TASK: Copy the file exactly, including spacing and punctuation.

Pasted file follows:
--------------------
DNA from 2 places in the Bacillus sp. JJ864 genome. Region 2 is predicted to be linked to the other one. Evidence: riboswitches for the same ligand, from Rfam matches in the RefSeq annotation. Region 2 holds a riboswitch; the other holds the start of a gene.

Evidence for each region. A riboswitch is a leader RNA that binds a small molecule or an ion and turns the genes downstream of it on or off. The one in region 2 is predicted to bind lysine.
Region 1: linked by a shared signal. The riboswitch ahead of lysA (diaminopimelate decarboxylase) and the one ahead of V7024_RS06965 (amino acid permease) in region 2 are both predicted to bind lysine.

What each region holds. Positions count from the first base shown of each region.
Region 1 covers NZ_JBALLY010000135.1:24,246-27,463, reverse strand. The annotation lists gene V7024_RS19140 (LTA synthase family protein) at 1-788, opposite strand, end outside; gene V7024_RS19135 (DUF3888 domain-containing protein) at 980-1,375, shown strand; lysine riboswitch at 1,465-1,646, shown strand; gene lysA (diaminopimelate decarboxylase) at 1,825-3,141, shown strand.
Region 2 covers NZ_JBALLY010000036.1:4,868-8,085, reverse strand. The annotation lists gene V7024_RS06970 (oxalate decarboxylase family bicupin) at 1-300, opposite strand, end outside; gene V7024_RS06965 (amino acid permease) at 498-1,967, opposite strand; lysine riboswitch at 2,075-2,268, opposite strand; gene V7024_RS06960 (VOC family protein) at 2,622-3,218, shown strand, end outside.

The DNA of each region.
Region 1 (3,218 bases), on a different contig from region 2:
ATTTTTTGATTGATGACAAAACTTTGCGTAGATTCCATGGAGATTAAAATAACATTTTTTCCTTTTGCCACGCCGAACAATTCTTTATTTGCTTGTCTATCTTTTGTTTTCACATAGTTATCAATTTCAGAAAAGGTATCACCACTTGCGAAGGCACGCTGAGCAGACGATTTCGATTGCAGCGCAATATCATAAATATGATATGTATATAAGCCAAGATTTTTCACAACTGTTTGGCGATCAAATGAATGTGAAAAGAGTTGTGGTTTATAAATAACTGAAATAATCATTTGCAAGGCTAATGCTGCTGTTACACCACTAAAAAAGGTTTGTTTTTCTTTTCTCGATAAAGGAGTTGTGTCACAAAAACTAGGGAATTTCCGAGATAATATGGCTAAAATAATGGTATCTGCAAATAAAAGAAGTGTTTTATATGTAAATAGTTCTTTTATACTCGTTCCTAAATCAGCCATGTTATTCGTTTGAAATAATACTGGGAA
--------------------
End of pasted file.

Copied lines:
DNA from 2 places in the Bacillus sp. JJ864 genome. Region 2 is predicted to be linked to the other one. Evidence: riboswitches for the same ligand, from Rfam matches in the RefSeq annotation. Region 2 holds a riboswitch; the other holds the start of a gene.

Evidence for each region. A riboswitch is a leader RNA that binds a small molecule or an ion and turns the genes downstream of it on or off. The one in region 2 is predicted to bind lysine.
Region 1: linked by a shared signal. The riboswitch ahead of lysA (diaminopimelate decarboxylase) and the one ahead of V7024_RS06965 (amino acid permease) in region 2 are both predicted to bind lysine.

What each region holds. Positions count from the first base shown of each region.
Region 1 covers NZ_JBALLY010000135.1:24,246-27,463, reverse strand. The annotation lists gene V7024_RS19140 (LTA synthase family protein) at 1-788, opposite strand, end outside; gene V7024_RS19135 (DUF3888 domain-containing protein) at 980-1,375, shown strand; lysine riboswitch at 1,465-1,646, shown strand; gene lysA (diaminopimelate decarboxylase) at 1,825-3,141, shown strand.
Region 2 covers NZ_JBALLY010000036.1:4,868-8,085, reverse strand. The annotation lists gene V7024_RS06970 (oxalate decarboxylase family bicupin) at 1-300, opposite strand, end outside; gene V7024_RS06965 (amino acid permease) at 498-1,967, opposite strand; lysine riboswitch at 2,075-2,268, opposite strand; gene V7024_RS06960 (VOC family protein) at 2,622-3,218, shown strand, end outside.

The DNA of each region.
Region 1 (3,218 bases), on a different contig from region 2:
ATTTTTTGATTGATGACAAAACTTTGCGTAGATTCCATGGAGATTAAAATAACATTTTTTCCTTTTGCCACGCCGAACAATTCTTTATTTGCTTGTCTATCTTTTGTTTTCACATAGTTATCAATTTCAGAAAAGGTATCACCACTTGCGAAGGCACGCTGAGCAGACGATTTCGATTGCAGCGCAATATCATAAATATGATATGTATATAAGCCAAGATTTTTCACAACTGTTTGGCGATCAAATGAATGTGAAAAGAGTTGTGGTTTATAAATAACTGAAATAATCATTTGCAAGGCTAATGCTGCTGTTACACCACTAAAAAAGGTTTGTTTTTCTTTTCTCGATAAAGGAGTTGTGTCACAAAAACTAGGGAATTTCCGAGATAATATGGCTAAAATAATGGTATCTGCAAATAAAAGAAGTGTTTTATATGTAAATAGTTCTTTTATACTCGTTCCTAAATCAGCCATGTTATTCGTTTGAAATAATACTGGGAA